Race and Intelligence: The Diversity Argument

In a recent exchange, I actually ran into an argument on the race and intelligence question which I had never heard before. I call it the “diversity argument,” and it basically goes like this:

1. Blacks are more genetically diverse than other racial groups; therefore

2. One would expect that there exist black subgroups at the extreme end of any human attribute which (a) one can measure; (b) is primarily genetically driven; and (c) is not informed by blacks’ ancestral environment.

3. One does not observe any black subgroup with extremely high intelligence; therefore

4. The weak intelligence of blacks must be primarily the result of something besides genetics.

This argument definitely deserves points for creativity but I think it has two, perhaps 3 fatal flaws.

First, and most importantly, it does not appear to be true in practice. For example, there does not appear to be any evidence of any black subgroup which is extremely good at weightlifting. If you look at the list of olympic weightlifting champions over the years; or winners of the world’s strongest man competition, judging by their names and countries of origin, there appear to be very few, perhaps no blacks at all.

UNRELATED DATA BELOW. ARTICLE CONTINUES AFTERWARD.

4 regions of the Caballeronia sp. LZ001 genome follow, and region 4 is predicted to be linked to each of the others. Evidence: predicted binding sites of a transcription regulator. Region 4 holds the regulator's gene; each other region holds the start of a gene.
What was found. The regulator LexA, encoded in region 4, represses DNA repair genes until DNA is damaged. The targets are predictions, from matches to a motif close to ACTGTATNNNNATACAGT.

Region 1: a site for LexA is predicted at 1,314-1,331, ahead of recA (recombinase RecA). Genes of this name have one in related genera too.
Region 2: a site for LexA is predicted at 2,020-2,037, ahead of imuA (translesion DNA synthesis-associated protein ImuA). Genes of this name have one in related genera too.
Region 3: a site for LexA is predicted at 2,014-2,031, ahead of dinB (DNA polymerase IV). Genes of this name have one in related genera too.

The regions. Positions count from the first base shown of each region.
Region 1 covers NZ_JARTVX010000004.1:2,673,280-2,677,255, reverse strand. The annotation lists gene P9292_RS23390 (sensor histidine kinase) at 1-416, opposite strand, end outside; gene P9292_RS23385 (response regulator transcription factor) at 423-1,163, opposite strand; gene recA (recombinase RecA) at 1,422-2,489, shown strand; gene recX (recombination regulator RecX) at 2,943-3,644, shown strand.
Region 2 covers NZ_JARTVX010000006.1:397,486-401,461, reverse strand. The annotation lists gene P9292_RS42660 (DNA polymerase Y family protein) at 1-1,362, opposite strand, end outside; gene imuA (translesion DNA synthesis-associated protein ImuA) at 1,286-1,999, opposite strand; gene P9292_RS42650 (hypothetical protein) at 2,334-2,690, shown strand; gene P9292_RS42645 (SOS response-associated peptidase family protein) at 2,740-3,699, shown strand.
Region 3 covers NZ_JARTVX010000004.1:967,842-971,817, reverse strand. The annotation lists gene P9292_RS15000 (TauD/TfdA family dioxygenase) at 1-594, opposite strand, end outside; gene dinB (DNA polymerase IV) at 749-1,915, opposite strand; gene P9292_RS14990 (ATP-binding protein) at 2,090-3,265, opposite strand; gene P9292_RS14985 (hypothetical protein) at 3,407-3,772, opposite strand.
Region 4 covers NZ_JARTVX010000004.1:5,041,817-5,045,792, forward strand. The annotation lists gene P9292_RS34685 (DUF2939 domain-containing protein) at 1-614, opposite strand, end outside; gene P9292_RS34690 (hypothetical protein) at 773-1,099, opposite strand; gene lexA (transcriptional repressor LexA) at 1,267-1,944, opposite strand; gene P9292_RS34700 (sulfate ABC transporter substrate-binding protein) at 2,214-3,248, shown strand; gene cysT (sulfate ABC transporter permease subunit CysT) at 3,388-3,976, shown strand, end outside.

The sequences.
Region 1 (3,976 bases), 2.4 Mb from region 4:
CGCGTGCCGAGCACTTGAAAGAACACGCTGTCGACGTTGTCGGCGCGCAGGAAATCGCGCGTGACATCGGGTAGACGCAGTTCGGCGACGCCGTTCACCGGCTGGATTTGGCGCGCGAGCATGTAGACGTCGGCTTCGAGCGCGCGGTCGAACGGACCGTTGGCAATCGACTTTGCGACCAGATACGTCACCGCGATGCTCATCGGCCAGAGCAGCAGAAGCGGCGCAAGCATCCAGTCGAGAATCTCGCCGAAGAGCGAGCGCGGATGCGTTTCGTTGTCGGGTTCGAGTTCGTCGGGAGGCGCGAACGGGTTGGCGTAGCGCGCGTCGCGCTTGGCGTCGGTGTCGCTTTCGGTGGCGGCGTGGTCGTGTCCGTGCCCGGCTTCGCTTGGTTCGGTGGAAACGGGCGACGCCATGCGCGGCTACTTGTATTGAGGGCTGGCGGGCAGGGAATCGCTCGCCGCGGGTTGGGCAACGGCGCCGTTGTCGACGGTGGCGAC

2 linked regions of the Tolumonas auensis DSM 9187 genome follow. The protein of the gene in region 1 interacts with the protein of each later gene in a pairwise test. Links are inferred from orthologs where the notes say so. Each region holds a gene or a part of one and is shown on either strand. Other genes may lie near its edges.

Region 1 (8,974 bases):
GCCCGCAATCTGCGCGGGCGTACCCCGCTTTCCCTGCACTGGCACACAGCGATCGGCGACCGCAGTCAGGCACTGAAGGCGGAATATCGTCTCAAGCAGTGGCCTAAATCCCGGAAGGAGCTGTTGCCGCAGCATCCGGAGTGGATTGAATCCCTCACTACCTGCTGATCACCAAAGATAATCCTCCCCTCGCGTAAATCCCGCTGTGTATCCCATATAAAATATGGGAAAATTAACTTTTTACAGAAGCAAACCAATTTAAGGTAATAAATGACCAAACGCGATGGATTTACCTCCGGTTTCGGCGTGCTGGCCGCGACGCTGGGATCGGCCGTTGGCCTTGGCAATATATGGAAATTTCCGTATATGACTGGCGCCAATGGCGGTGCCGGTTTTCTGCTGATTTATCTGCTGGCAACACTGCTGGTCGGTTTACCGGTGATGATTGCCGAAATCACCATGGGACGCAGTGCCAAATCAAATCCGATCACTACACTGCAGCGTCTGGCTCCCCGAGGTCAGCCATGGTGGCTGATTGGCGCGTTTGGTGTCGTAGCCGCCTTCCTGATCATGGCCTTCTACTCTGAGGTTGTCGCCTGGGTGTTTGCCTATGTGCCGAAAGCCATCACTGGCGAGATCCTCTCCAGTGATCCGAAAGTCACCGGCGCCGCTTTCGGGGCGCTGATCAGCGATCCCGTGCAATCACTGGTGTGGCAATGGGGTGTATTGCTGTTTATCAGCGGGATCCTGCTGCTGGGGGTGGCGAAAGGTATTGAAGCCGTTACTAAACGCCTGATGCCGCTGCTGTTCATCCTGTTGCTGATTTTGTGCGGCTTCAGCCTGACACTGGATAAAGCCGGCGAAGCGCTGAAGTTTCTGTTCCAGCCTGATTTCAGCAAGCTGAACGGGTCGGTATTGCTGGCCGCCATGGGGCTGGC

Second, it’s entirely possible that blacks’ weak intelligence is informed by their ancestral environment. Presumably being smarter requires that some parts of your brain be larger or more active, which would necessarily require more heat production. Surely heat stroke is a bigger risk in parts of the world where it helps to have dark skin.

Last, the argument assume a certain equilibrium is in effect, i.e. that whatever genes make you smart have had a reasonable opportunity to come into the world’s black population and become part of the black genetic diversity. By why should one assume that? Presumably “smart genes” originated in some subset of the world and if that place was not in Africa it would take time for them to find their way into the black population.

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